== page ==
Little Eddie on the show gets to express himself with hip-hop culture, but I could not. Because I’d be codified as ignorant. I’ve always had to codeswitch. So, there’s something about having to watch other people who get to embrace a culture that is part of you, but that you can’t really enjoy because you don’t want to get shot wearing a hoodie. I’m afraid to have kids because if they like hip hop and they’re playing their music in a car, some old white guy could empty a gun in them.

It’s the idea that everybody loves Black culture, but no one wants to actually be Black.

Exactly, and I think if Eddie was a young Black kid or if Eddie was a Haitian immigrant who came to south Florida at the same time and fell in love with hip hop, I don’t really think that show would be on TV.

Do I really want to see grandmas bopping to Snoop Dogg, and it’s “hilarious”? I feel that’s so othering.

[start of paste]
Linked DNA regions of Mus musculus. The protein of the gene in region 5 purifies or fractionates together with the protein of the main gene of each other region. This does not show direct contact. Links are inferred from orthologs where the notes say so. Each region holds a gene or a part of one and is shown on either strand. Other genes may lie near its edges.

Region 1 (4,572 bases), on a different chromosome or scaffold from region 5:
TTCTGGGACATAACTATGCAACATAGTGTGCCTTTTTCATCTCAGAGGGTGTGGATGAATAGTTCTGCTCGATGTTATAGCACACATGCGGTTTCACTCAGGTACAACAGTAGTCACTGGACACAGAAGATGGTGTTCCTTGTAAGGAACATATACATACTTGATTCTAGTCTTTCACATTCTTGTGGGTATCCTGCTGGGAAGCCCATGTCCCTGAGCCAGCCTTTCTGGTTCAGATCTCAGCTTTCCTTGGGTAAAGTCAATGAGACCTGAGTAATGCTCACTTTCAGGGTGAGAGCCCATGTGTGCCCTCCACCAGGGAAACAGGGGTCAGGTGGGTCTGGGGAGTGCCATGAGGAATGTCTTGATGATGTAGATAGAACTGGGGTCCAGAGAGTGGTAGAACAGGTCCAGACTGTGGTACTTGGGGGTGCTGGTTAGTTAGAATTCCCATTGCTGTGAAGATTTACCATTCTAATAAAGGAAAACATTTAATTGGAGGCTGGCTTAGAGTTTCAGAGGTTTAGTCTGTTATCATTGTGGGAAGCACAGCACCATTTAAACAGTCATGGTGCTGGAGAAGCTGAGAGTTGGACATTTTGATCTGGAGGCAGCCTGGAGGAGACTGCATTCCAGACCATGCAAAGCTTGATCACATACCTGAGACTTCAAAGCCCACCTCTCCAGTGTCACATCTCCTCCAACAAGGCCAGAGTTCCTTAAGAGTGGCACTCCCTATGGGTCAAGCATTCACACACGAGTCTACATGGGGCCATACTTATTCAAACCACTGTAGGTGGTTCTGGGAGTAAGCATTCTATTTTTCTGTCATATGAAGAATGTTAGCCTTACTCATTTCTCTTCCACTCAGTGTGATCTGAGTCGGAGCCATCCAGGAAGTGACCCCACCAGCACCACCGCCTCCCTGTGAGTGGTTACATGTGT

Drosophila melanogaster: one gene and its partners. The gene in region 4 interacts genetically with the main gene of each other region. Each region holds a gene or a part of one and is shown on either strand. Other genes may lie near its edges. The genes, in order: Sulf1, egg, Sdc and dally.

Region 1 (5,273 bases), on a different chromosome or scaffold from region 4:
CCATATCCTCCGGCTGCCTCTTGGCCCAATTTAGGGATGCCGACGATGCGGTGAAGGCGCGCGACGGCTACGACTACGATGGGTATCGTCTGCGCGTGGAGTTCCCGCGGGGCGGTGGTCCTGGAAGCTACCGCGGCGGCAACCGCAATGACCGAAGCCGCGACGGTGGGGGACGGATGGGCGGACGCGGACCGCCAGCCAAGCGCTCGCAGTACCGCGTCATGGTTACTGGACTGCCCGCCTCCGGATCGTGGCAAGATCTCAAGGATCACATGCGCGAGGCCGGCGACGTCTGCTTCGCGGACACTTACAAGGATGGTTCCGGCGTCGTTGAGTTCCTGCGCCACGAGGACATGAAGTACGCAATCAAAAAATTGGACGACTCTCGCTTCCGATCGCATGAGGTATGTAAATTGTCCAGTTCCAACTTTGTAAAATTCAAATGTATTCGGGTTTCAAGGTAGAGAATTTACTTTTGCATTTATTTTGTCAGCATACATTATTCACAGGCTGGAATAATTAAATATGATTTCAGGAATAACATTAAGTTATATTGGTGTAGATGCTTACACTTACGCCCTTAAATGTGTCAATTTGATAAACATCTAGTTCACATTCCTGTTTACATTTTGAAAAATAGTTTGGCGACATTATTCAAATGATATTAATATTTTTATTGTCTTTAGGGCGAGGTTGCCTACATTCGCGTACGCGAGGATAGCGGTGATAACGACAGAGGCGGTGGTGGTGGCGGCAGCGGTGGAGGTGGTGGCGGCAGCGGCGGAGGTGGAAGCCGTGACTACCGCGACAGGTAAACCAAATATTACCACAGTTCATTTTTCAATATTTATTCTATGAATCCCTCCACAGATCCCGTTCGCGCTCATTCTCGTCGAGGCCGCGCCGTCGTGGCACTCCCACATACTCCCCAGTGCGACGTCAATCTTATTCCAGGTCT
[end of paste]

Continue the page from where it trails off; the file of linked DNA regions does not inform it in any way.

I feel like you have a particular perspective on this, as someone who’s Black and Asian.

When I went to New York for the first time, I was three and it was the first time we met another mixed raced child like myself. New York City was always a symbol of something better for me. It’s easy to romanticize New York when you live in Bergen County, New Jersey. You’re close enough to go to all of the good stuff a few times a week, but you don’t live there so the city doesn’t have the chance to drain your life force.